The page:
China has historically been a small player in regard to patent filing. As recently as a decade ago,[i] China’s patent office, SIPO, which serves a country with three times the population of the United States, processed less than half as many patent applications as the USPTO, America’s patent and trademark office. Since the late 1990’s, Chinese patent filing has grown meteorically, and China has become a patent powerhouse. This increase has occurred both within China, turning SIPO into the busiest patent office in the world[ii], and internationally.
There are multiple reasons for this growth. It is caused partly by China’s evolution from an industrial nation into an innovative nation[iii], and partly by China’s role as a leader in many cutting-edge technologies, such as artificial intelligence[iv] One of the largest drivers of Chinese patent filing, however, is the Chinese government’s subsidy program, the “Made in China 2025”[v] initiative, which provides funding designed to encourage Chinese innovation. While China has experienced large increases in innovation overall, in practice these subsidies have primarily just increased the number of patent filings[vi], while doing a much poorer job of stimulating research and development.
These subsidies have encouraged a large number of low-quality patent applications, particularly in the subsets of Chinese patents that are subject to a lower degree of scrutiny before grant. As stated by Wang Xiang, the head of Orrick’s China IP practice: “A lax approval process for the less inventive categories has led to a flourishing of filings, where people literally copy a patent in the U.S. and seek approval in China, often with the intention of parlaying that into a settlement fee”[vii].
China’s “patent first, innovate later” culture is shown in the low quality and abnormally high rejection rate of Chinese patent applications[viii], both domestically and internationally. The patents obtained by Chinese industry are also maintained at a much lower rate than those from comparable nations, an indicator that they are not particularly valuable.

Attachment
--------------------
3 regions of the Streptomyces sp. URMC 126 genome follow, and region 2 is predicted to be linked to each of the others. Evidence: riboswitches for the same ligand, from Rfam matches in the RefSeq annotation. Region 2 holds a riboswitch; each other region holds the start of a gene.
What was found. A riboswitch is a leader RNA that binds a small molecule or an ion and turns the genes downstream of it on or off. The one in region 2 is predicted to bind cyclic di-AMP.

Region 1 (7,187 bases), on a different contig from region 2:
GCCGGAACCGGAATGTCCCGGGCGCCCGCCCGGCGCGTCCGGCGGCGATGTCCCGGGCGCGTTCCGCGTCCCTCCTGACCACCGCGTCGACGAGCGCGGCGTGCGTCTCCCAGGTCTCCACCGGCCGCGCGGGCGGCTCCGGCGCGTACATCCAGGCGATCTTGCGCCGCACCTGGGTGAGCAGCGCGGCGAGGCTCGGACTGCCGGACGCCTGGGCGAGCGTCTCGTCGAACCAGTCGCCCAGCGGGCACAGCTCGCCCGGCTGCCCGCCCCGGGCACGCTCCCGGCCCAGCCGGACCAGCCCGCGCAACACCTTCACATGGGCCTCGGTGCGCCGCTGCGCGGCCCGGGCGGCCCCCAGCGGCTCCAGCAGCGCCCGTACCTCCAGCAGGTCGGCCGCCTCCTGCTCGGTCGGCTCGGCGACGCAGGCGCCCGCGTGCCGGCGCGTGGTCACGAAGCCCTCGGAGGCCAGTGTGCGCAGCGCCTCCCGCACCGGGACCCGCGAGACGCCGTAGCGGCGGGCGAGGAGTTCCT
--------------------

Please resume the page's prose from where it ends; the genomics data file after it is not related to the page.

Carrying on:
In recent years, China has also made these subsidies available for foreign patent applications made by Chinese citizens[ix]. This has led to a large number of patent filings abroad and has made China the fifth largest international patent filer. Many of the applications that are filed internationally are the same low-quality applications that are filed within China, which presents a problem to patent examiners globally, as these applications must be examined with the full scrutiny of any other application.
The question becomes, what should the IP offices of the world, SIPO included, do about the volume of low-quality applications that are being produced? These applications are being submitted to patent offices that are generally facing large backlogs[x] in unexamined patent applications. It will be difficult for patent offices to review the large number of Chinese applications, and these applications will add to the existent patent backlog. Backlog reduces the amount of time and effort that an examiner can spend on a given application and imposes unnecessary costs on a nation’s industry[xi].
In my opinion, the problems associated with this over-burdening volume of poor-quality patent applications can be resolved through the greater use of artificial intelligence by patent offices worldwide[xii]. Artificial intelligence[xiii] is software that learns how to complete tasks which have traditionally required the use of human thought. It can examine the data given to human decisions makers, observe the outcome of these decisions, and create “rules” with which to make its own decisions. Patent examination produces a large volume of decision-making data, making it particularly ideal for exploitation by artificial intelligence.[xiv]